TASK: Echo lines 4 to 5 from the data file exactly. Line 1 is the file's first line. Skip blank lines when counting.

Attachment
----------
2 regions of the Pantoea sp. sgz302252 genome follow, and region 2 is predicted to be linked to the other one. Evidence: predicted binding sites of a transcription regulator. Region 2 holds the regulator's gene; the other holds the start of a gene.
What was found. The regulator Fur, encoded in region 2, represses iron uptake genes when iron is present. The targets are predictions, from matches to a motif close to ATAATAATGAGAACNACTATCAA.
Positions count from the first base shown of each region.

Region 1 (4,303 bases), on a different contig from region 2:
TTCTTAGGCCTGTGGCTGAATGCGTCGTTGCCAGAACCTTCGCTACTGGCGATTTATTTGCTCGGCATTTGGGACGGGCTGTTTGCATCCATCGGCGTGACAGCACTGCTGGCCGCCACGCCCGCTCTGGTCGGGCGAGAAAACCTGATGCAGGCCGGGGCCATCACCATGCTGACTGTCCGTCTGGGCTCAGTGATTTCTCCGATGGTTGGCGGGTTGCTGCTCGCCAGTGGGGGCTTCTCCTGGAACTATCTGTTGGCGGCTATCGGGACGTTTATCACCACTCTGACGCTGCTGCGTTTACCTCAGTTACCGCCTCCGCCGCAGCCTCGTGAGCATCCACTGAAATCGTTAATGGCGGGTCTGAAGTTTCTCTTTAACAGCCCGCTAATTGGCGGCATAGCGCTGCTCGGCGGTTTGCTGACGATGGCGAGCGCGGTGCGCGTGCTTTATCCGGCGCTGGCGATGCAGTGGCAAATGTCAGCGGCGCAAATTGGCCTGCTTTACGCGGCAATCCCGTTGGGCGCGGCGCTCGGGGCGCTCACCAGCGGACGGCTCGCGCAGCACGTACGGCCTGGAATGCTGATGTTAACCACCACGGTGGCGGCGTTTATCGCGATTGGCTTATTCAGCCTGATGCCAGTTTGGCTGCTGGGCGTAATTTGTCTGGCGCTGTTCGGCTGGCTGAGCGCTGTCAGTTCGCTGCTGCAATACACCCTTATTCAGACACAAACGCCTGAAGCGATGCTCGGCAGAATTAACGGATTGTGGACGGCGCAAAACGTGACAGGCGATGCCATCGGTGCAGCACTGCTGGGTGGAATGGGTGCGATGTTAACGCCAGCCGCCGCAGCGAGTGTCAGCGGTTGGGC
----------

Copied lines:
Region 1 (4,303 bases), on a different contig from region 2:
TTCTTAGGCCTGTGGCTGAATGCGTCGTTGCCAGAACCTTCGCTACTGGCGATTTATTTGCTCGGCATTTGGGACGGGCTGTTTGCATCCATCGGCGTGACAGCACTGCTGGCCGCCACGCCCGCTCTGGTCGGGCGAGAAAACCTGATGCAGGCCGGGGCCATCACCATGCTGACTGTCCGTCTGGGCTCAGTGATTTCTCCGATGGTTGGCGGGTTGCTGCTCGCCAGTGGGGGCTTCTCCTGGAACTATCTGTTGGCGGCTATCGGGACGTTTATCACCACTCTGACGCTGCTGCGTTTACCTCAGTTACCGCCTCCGCCGCAGCCTCGTGAGCATCCACTGAAATCGTTAATGGCGGGTCTGAAGTTTCTCTTTAACAGCCCGCTAATTGGCGGCATAGCGCTGCTCGGCGGTTTGCTGACGATGGCGAGCGCGGTGCGCGTGCTTTATCCGGCGCTGGCGATGCAGTGGCAAATGTCAGCGGCGCAAATTGGCCTGCTTTACGCGGCAATCCCGTTGGGCGCGGCGCTCGGGGCGCTCACCAGCGGACGGCTCGCGCAGCACGTACGGCCTGGAATGCTGATGTTAACCACCACGGTGGCGGCGTTTATCGCGATTGGCTTATTCAGCCTGATGCCAGTTTGGCTGCTGGGCGTAATTTGTCTGGCGCTGTTCGGCTGGCTGAGCGCTGTCAGTTCGCTGCTGCAATACACCCTTATTCAGACACAAACGCCTGAAGCGATGCTCGGCAGAATTAACGGATTGTGGACGGCGCAAAACGTGACAGGCGATGCCATCGGTGCAGCACTGCTGGGTGGAATGGGTGCGATGTTAACGCCAGCCGCCGCAGCGAGTGTCAGCGGTTGGGC